I saw Insidious Chapter 2 last weekend. When discussing the film industry, and particularly the horror film industry, complaining about sequels is about as useful an endeavor as seeking to arrest the rotation of the earth. Given that Insidious was one of the most profitable movies of 2011, a follow-up wasn’t just inevitable, it was a command from God Almighty. According to Box Office Mojo, on a paltry $1.5 million budget, the film brought in a take (world-wide) of $97 million. For say, Iron Man 3 to have been similarly profitable, it would have had to make over $13 billion. So, of course, Chapter 2 has come along, and its more-generous-but-still-chump-change $5 million has already turned into over $70 million, and counting. Obviously, more is on the way.
Almost as inevitable as its existence is the fact that Insidious Chapter 2 is a disappointment. While it has a few effectively chilling jump scares, and some nice production design, its plot is an over-complicated mess and relies on great reams of exposition that not only make very little sense, but are also sadly prosaic. Mystery vanishes, and with it goes most of the horror.
There are, of course, good sequels. The Bride of Frankenstein (1935) is perhaps the most famous case of a sequel surpassing the already masterful original in almost every way. There are also good horror franchises: the Frankenstein films produced by Hammer Studios are (with a couple of exceptions) remarkably consistent in quality, originality, and interest. So I find myself trying to parse a few of the elements that can help or hinder a horror franchise. And here I am trying to set aside, as much as possible, the obvious issue of the talent of the creators. In the case of Insidious Chapter 2, we have the same director, writer and cast as the previous film, and earlier this summer, director James Wan scored with the excellent The Conjuring. So what went wrong?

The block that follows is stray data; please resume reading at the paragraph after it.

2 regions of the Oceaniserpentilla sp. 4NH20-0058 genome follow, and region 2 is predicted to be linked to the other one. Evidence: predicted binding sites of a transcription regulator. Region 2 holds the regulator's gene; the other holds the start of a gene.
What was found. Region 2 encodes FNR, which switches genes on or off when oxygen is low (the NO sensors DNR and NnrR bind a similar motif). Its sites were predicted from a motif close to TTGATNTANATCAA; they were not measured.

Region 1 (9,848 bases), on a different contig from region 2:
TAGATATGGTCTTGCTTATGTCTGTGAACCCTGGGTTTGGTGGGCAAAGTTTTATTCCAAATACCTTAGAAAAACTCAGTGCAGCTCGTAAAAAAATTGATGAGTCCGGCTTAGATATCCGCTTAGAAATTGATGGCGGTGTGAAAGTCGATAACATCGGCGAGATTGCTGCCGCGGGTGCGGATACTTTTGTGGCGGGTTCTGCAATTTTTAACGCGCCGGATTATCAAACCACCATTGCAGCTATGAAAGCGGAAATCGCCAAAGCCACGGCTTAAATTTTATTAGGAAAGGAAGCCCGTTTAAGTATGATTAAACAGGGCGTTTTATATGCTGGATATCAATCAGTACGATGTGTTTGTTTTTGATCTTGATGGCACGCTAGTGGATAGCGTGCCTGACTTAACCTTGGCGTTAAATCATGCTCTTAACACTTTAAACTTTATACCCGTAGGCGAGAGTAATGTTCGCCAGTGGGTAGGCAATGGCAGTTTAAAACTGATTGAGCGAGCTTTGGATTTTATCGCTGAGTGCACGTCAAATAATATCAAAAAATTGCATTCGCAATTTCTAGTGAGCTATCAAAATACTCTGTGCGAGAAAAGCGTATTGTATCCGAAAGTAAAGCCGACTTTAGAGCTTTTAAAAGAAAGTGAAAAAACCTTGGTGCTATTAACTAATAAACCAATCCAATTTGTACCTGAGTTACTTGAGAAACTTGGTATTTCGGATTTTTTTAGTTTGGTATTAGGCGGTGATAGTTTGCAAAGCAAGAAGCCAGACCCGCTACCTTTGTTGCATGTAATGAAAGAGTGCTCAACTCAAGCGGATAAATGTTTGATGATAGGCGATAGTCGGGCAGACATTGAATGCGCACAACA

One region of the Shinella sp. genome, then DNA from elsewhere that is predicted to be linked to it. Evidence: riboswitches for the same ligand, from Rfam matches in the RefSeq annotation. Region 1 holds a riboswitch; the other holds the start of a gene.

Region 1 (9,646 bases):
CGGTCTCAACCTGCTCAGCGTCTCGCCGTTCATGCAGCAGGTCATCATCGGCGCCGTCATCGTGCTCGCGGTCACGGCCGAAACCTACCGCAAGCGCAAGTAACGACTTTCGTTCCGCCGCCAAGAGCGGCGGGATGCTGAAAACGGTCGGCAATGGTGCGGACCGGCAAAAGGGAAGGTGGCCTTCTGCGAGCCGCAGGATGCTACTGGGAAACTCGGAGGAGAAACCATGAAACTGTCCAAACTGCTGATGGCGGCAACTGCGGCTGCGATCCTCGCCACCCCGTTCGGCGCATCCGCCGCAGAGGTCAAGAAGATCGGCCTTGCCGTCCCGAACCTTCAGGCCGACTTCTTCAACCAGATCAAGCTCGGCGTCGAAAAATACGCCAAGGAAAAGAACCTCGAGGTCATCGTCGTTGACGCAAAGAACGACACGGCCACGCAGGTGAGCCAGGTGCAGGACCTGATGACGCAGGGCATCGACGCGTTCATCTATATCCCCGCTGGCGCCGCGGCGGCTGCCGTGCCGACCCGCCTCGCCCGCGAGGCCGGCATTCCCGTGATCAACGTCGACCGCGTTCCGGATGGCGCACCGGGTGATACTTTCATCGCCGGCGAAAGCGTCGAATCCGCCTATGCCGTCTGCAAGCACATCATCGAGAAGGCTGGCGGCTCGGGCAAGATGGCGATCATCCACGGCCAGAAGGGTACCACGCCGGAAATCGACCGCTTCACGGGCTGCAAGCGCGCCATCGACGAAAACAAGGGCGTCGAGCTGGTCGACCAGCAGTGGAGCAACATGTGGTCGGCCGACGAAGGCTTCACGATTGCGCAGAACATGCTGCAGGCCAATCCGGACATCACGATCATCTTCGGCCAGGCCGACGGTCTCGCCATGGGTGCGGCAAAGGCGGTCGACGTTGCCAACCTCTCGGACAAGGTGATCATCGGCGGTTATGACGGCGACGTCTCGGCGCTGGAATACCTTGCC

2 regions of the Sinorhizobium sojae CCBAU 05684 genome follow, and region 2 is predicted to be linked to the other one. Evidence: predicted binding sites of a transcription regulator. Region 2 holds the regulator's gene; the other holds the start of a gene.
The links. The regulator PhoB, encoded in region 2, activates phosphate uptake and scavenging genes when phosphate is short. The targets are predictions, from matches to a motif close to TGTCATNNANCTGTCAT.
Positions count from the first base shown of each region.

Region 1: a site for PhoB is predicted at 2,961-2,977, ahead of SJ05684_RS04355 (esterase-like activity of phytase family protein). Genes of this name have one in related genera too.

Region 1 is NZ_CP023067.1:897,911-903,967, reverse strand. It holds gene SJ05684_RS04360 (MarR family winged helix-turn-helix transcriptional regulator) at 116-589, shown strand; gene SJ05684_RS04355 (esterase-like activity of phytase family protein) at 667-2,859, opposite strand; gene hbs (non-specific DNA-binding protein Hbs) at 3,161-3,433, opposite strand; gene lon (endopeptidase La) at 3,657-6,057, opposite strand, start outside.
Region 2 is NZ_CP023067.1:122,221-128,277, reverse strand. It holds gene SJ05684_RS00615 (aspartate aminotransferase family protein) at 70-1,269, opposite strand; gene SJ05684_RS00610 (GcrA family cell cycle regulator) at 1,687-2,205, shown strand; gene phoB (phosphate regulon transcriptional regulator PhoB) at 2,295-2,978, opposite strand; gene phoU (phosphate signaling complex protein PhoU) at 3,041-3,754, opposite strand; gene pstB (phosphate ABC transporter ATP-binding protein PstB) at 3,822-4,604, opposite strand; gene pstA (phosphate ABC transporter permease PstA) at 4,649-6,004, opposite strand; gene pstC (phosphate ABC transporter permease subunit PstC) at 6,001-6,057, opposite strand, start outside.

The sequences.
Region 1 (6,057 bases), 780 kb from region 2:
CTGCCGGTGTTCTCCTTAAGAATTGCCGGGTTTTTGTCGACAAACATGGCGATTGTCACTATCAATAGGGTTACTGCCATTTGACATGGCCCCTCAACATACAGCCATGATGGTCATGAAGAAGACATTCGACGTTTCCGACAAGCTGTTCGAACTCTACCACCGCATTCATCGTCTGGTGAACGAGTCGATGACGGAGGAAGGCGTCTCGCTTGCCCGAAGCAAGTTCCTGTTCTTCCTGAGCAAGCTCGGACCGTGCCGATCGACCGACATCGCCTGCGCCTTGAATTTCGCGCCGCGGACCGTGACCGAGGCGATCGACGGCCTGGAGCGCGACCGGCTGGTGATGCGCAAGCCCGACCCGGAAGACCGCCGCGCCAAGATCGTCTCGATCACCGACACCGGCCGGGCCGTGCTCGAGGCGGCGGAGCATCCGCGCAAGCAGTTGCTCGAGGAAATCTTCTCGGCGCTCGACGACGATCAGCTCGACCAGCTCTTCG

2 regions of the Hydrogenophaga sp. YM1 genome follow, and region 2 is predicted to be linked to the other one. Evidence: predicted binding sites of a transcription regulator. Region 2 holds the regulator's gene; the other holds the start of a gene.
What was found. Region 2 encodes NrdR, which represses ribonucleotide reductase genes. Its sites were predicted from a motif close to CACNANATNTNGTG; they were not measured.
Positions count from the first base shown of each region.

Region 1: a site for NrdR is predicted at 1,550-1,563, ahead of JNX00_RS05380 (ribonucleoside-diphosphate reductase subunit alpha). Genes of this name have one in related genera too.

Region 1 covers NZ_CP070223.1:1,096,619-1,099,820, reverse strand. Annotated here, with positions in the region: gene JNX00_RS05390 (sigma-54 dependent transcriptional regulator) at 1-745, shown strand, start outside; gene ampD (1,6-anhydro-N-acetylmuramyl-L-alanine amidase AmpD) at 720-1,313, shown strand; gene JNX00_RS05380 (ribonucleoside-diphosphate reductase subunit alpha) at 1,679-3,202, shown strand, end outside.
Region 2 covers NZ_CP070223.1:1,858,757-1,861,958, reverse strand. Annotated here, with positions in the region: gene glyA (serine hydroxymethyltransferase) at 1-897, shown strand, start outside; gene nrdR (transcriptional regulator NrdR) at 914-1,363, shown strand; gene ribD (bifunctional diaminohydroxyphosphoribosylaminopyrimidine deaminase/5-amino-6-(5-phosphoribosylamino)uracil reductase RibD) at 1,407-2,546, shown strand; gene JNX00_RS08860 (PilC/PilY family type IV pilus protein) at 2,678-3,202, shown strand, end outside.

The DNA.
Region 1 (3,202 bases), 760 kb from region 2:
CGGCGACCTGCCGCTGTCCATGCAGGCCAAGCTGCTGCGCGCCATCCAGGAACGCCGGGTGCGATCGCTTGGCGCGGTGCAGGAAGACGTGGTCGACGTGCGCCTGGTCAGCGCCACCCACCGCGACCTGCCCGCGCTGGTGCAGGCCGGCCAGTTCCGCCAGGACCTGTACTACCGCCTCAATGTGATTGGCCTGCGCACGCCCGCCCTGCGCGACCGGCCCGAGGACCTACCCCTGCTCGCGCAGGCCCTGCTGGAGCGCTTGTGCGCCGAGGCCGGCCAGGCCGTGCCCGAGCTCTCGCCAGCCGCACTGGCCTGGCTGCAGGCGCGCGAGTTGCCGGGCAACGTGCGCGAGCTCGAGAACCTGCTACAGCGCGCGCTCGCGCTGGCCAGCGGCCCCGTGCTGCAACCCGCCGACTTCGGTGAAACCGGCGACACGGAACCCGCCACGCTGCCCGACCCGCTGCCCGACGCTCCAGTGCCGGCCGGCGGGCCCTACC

Fundamentally, I believe that Insidious is too complete as a story to lead to successful sequelization. Its cliffhanger ending is not an invitation to ask, “What happened next?” but rather the traditional dark horror resolution that leaves the viewer (reader/player/etc) in a state of continuing dread, horrified but not expecting a follow up (Henry James never felt the need to pump out The Turn of the Screw 2: Screw U 2). The story is done; no further explanation is required or even desired. But come the sequel, suddenly that ending must be qualified, explained, and the thrust of the second plot is the overturning of the first film’s ending.
Furthermore, the longer a franchise runs, the more difficult it will be to frighten the audience, particularly if the protagonists remain the same — our worry that something permanent will happen to them diminishes with each iteration. If the protagonists change, but the antagonists (read: monsters) don’t, then familiarity breeding contempt becomes the other problem.
Is a multiple film/book/game/etc horror franchise possible, then? For self-interested reasons, among others, I would like to believe it is. If the first story is conceived of, from the start, as being just that — a first story — then multiple episodes could well work, assuming that the whole is properly structured from the beginning. In cases where it is the (perhaps unexpected) success of the first installment that leads to a demand for more, then that story really has to invite the “What happens next?” question. The Omen (1976) is a good example here. In the case of the Hammer Frankensteins, a move that might, at first blush, have made sequels impossible (the monster is dissolved in an acid bath at the conclusion of 1957’s The Curse of Frankenstein) instead opened an intriguing door: if the monster is destroyed, what does Frankenstein himself get up to? And so the scientist became the center of those films, rather than the lumbering monster of the Universal movies.
As a final note, based on this argument, I’m tempted to say that Wan’s The Conjuring would lend itself to sequels more easily than Insidious. The protagonists of The Conjuring have already had many supernatural adventures, and one is led to expect many more. So this film is just one terrifying episode among many. As for Insidious, [SPOILER ALERT] it can only continue if either a) its central family is attacked again; or b) a friendly ghost takes over as protagonist. One solution is tiresome, the other ridiculous. The filmmakers appear to have chosen the latter.
I suppose, though, I should be grateful they didn’t choose both.